By: Diane Benjamin
No, transparency doesn’t exist in Bloomington!
This FOIA request was made on July 31st. I did receive the information on the dinner at Lucca Grill, I have not received the names of the people money was paid to IACE Travel for. A second request on August 10th and a third request on the 15th remain unanswered. The Clerk claims names are legally redacted under the FOIA law. So according to your government, taxpayers bought tickets for people you aren’t allowed to know the names of. https://blnnews.com/2017/08/10/japan-what-we-dont-know/
Next, the FOIA that would have given me a LOT of information. I requested the General Ledger of the Sister Cities accounts. That would be a list of all transaction involved with this trip. It would have said who paid for what and how much of the over $100,000 was reimbursed by the people who went. I received this on Friday August 11th:
I attempted to “pick-up” this FOIA on the Monday the 14th. The Clerk’s office couldn’t find it! I asked them to MAIL it since I’d already made one trip downtown. They said they would. Today is Thursday – still nothing. What are they hiding?
You can’t know the names of the people on the trip or who paid for them to go. Very transparent.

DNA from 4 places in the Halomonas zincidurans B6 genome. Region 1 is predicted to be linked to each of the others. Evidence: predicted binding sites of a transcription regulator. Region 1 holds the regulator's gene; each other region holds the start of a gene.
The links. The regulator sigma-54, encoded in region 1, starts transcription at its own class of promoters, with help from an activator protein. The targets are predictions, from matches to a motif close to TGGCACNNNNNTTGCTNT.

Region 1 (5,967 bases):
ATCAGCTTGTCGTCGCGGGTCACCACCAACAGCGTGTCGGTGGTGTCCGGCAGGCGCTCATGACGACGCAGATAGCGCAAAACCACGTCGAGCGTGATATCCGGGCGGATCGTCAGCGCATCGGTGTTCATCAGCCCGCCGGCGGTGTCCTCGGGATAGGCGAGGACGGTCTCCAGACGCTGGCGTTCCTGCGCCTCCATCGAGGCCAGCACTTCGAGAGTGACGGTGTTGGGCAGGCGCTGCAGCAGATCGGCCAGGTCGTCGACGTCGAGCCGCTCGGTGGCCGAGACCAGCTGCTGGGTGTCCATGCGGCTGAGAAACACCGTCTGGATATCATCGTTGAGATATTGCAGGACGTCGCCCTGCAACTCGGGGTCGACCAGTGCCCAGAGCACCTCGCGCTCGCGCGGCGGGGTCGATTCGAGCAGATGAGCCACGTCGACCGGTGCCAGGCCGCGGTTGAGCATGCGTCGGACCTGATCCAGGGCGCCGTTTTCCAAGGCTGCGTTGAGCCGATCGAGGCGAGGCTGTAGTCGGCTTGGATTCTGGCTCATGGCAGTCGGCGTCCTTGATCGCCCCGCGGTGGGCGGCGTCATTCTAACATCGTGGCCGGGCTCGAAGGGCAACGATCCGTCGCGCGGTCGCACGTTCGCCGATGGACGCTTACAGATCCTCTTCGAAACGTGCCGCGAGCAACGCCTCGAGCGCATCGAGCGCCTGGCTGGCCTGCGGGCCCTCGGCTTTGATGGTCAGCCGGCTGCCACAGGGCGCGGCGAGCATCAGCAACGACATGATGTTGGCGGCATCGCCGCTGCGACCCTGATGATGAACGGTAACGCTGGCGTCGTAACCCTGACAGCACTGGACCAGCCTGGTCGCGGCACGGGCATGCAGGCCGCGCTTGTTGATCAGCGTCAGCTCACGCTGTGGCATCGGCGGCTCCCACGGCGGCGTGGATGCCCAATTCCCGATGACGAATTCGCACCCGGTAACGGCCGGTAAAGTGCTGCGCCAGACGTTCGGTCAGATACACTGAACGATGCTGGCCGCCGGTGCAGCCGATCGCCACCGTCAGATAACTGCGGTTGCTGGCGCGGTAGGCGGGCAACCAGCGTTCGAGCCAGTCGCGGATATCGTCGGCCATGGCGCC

One more having nothing to do with the trip:
On August 14th I filed this request:
I have a specific purpose for filing it, more maybe later.
Yesterday I received this request from City Clerk Cherry Lawson asking me to narrow the scope:
I explained to Cherry that only 3 employees are listed on the 2017 compensation report with “legal” in their job title: http://www.cityblm.org/Home/ShowDocument?id=12646
I only asked for their hours for two weeks. I have not received a response. Maybe another lawsuit is needed for real transparency!
This is the Culture Change Tari wanted when he was first elected.
He wanted supervisors NOT from Bloomington so they had no attachment to the City or its people.
Why do you think the city is now full of employees brought in – not the ones who climbed the ranks?
Change is much more difficult when history is respected. It no longer is.